Gaming the system to achieve targets at its worst can cause illegal or corrupt actions, as has been uncovered in the Royal Commission. At the very least it has the potential to create a less than ideal company culture leading to longer term poor financial results and customer outcomes. The telco industry has in the past been guilty of this with mobile plan SIM splitting and other activities such as where customers were churned and resigned to meet sales targets or improve commission outcomes. One thing my experience working in telco taught me was to recognise that not all revenue is “good revenue”, and you really do or can get what you reward.
A fair general assumption would be employees or channel partners are not inherently unethical. But in the competitive, fast paced and evolving digital business environment we are in today, there are significant pressures around job security, the desire to be seen to be successful, and of course containing business costs. Therefore, target and KPI setting needs to focus on measuring and rewarding behaviours that lead to desirable outcomes, not just the outcome itself.
Read Sydney Morning Herald Losing our way: How the cult of the KPI has damaged our moral compass
Reward The Predictor, Not The Outcome
Nearly all ICT vendor sales orientated staff are measured and rewarded on revenue as the primary KPI, while distributor and partner staff are more likely rewarded on margin, which is the first channel disconnect. However, revenue (and margin) is an outcome of a range of activities that occurred well before the customer signed the purchase order with their selected partner. Who in turn would have received a quote from a distributor employee trained, managed, and supported by a range of vendor channel staff. I.e. a sale or revenue just does not happen in isolation.
A well designed channel program and supporting compensation system, while still recognising revenue, should also reward sustainable and cumulatively enhancing customer satisfaction activities or behaviours. For example, think about linked productivity measures such as:
• Quote turn around (bad in isolation as could lead to poor quality)
• Quote to close ratio &/or quote to close time (in conjunction with above)
• Number of staff trained/certified (easy to game)
• Quote/BoM/order accuracy (in conjunction with above)
These are just two examples of KPIs now thought through with potential unintended consequences eliminated. What initially might have appeared to be a good measure of success, when re-designed will provide far better customer and company outcomes.
For those interested in this subject in more detail here is an old but in depth MIT Sloan Management Review article Designing A Sales Compensation Plan but this will require a log in to view the full article.
The same applies to channel rebates. In the earlier example we highlighted the vendor providing additional rebates for achieving volume targets, which in our opinion is a margin dilutive practice for “business as usual”.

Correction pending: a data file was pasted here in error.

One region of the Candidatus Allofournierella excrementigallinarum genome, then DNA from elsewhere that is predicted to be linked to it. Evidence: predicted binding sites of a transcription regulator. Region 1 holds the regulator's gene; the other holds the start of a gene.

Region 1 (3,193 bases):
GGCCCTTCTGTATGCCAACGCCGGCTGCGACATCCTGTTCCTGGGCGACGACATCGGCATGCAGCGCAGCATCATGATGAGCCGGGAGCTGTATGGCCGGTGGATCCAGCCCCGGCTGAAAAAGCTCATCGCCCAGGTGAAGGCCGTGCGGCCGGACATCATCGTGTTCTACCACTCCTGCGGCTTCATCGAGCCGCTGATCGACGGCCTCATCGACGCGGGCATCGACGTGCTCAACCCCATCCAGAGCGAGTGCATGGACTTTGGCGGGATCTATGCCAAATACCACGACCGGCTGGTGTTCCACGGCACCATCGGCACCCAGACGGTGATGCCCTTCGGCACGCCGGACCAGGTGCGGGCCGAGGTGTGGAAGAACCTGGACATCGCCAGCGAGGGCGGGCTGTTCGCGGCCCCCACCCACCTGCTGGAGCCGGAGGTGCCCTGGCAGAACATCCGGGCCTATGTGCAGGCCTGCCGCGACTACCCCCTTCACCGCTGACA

Rebates Compensate For Additional Effort
When we design a partner program including rebates of any kind, the first thing we look to avoid is paying rebates for what should be done in the first place i.e. business as usual.
Rebate systems when well designed are there to compensate for the additional time, effort and associated cost of doing something above and beyond business as usual.
Therefore, achieving a sales number where sufficient margin is provided should not necessarily be additionally rewarded. There are caveats however.
For instance, if the sales number rebate is provided for a new product requiring additional skills, more complex quoting, investment in specialist inventory, market mapping, reporting etc, this is a good thing.
Rebates offered for a specific and usually transitional period make complete sense, as you are looking to compensate the partner for the over and above investment until this becomes business as usual, then it should be withdrawn. Otherwise the rebate effectively becomes operating margin for the partner or a permanent cost for the vendor, and this can of course have unintended consequences for market or channel parity pricing.
If you want to understand people’s behaviour start with my adage of “follow the money trail” by understanding what they are measured on and how they are compensated. It will go a long way to demystifying what can sometimes seem as unusual or unexpected behaviour.
Changing external channel programs with the associated rules, requirements, discounts, and rebates must be done at the same time there is re-alignment with the internal reward and recognition system. Additionally, plenty of thought needs to go into the design to ensure there are as few as possible unintended consequences or holes where the system can be gamed, and so you really do get exactly what you pay for.